You’re new to the recovery community. You’ve started attending group therapy at our outpatient treatment center, learning how to be successful in your recovery. Your treatment specialist has cautioned you that people, places, and things from your past may put your newfound sobriety in jeopardy. Furthermore, many addiction treatment experts warn against forming romantic relationships early in recovery, as doing so may cause you to falter. However, following that advice may be more difficult for some individuals. If you need help navigating dating in recovery, our treatment center can help. Contact Women’s Recovery today at 833.754.0554 to learn more.
Dating in Recovery
One of the most important things to remember when considering forming relationships in recovery is that you don’t need another person to add value to you. No matter what you’ve done in the past or how you’re feeling about yourself, you’re growing into the person you want to be. You are doing the hard work to make yourself into a healthier version of yourself. You do not need another person to validate your actions.
Furthermore, many experts advise against dating in recovery because this is supposed to time of identifying your strengths and weaknesses. It’s also supposed to be a time to relearn how to function in day to day life without relying on substances.
However, if you do begin forming relationships in recovery after attending a substance abuse treatment program, there are several things you can do to keep you on the straight and narrow.
Watch Out For Danger Signs
Whether you’re sober or using substances, habits indicating destructive relationships can develop. If you have had successful and nurturing relationships in the past, or haven’t struggled with appropriate boundaries, this may not be a problem. That said, if you have a history of codependent relationships, you may not be able to see yourself apart from the other person. This problem can become more apparent in relationships that passion drives, particularly romantic relationships.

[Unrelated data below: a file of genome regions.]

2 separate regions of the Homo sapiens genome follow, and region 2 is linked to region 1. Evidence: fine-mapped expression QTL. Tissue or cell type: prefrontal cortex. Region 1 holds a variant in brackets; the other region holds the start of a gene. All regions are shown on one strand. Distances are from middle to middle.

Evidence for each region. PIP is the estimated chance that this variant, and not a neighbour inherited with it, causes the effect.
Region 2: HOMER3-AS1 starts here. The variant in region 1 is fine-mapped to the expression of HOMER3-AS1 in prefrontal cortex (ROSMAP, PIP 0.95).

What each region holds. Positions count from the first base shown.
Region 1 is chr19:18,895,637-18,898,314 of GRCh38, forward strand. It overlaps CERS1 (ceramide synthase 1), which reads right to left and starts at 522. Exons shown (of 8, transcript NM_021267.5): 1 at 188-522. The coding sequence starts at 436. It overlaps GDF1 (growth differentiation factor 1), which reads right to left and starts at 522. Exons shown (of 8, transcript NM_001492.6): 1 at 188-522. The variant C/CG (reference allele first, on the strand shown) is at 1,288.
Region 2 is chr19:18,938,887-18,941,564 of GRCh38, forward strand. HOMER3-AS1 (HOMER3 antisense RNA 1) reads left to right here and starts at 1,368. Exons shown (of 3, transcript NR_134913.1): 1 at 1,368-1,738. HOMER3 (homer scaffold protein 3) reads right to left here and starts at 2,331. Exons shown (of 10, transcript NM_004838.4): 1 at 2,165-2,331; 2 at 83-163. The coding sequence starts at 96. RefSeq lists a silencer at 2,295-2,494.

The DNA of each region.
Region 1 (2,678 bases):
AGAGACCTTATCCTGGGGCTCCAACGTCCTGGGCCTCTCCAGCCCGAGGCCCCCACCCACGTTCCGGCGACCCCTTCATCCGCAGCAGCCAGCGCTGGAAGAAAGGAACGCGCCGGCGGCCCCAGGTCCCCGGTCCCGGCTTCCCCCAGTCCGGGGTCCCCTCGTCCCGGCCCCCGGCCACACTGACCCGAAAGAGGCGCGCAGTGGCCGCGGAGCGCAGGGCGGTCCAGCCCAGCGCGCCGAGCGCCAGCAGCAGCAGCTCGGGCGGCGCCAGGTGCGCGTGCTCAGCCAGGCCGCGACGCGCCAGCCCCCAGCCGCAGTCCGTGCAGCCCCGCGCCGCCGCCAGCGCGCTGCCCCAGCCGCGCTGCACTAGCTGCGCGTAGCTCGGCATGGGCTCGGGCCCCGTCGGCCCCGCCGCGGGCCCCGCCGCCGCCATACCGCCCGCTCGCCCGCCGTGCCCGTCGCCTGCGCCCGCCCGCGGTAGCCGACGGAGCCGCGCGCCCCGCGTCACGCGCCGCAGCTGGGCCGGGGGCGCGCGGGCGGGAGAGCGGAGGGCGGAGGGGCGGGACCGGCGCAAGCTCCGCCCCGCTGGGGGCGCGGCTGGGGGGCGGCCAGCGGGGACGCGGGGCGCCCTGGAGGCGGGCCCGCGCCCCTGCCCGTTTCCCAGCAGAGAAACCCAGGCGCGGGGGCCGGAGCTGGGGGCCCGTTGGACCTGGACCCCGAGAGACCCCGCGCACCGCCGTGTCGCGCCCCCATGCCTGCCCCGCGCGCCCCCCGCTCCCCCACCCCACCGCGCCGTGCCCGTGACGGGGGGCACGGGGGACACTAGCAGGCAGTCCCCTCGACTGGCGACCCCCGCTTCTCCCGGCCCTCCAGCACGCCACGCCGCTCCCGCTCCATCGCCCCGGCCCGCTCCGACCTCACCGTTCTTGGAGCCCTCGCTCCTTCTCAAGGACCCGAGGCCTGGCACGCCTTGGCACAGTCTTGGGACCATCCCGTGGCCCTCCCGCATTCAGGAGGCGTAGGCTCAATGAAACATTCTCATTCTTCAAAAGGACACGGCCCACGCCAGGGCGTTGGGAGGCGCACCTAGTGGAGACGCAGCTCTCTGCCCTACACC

Beware of Communication Red Flags
In general, people tend to be at their best when they’re beginning a new relationship. However, you can keep a few significant warning signs in mind. Be wary of people who cannot communicate honestly. These people say one thing and mean another, so subtext is a highlight of their communication strategies.
You should also be cautious around people who are unwilling to learn about your recovery. If they continue to say, “Oh, what harm will one drink do,” or “One more hit won’t kill you,” that may signal that it’s time to say goodbye. You have worked hard to achieve your recovery. Don’t let these naysayers pull you back into addiction.
Be Open About Your Recovery Journey
A partner who is continually undermining you and trying to get you to return to substance abuse is a danger to your recovery. However, when you find a partner who will support your recovery, you may be more likely to succeed. Involving that person in your support group and group therapy sessions can help them understand what you’re going through. Conversely, if your partner refuses to go with you, he or she may not understand what challenges you face daily.
Additionally, when you’re open about your recovery, your partner will be able to support you when you meet one of many emotional and physical challenges. This factor can be beneficial for individuals who are battling mental health conditions and need help from a mental health treatment program. At Women’s Recovery, we offer:
- Depression treatment program
- Anxiety treatment program
- Bipolar treatment program
- Eating disorder treatment program
- PTSD treatment program
Get Support at Women’s Recovery
At Women’s Recovery, we want to help you get through the challenges of developing relationships in recovery. To learn more about how we can assist you through your recovery journey, contact our Colorado treatment center at 833.754.0554.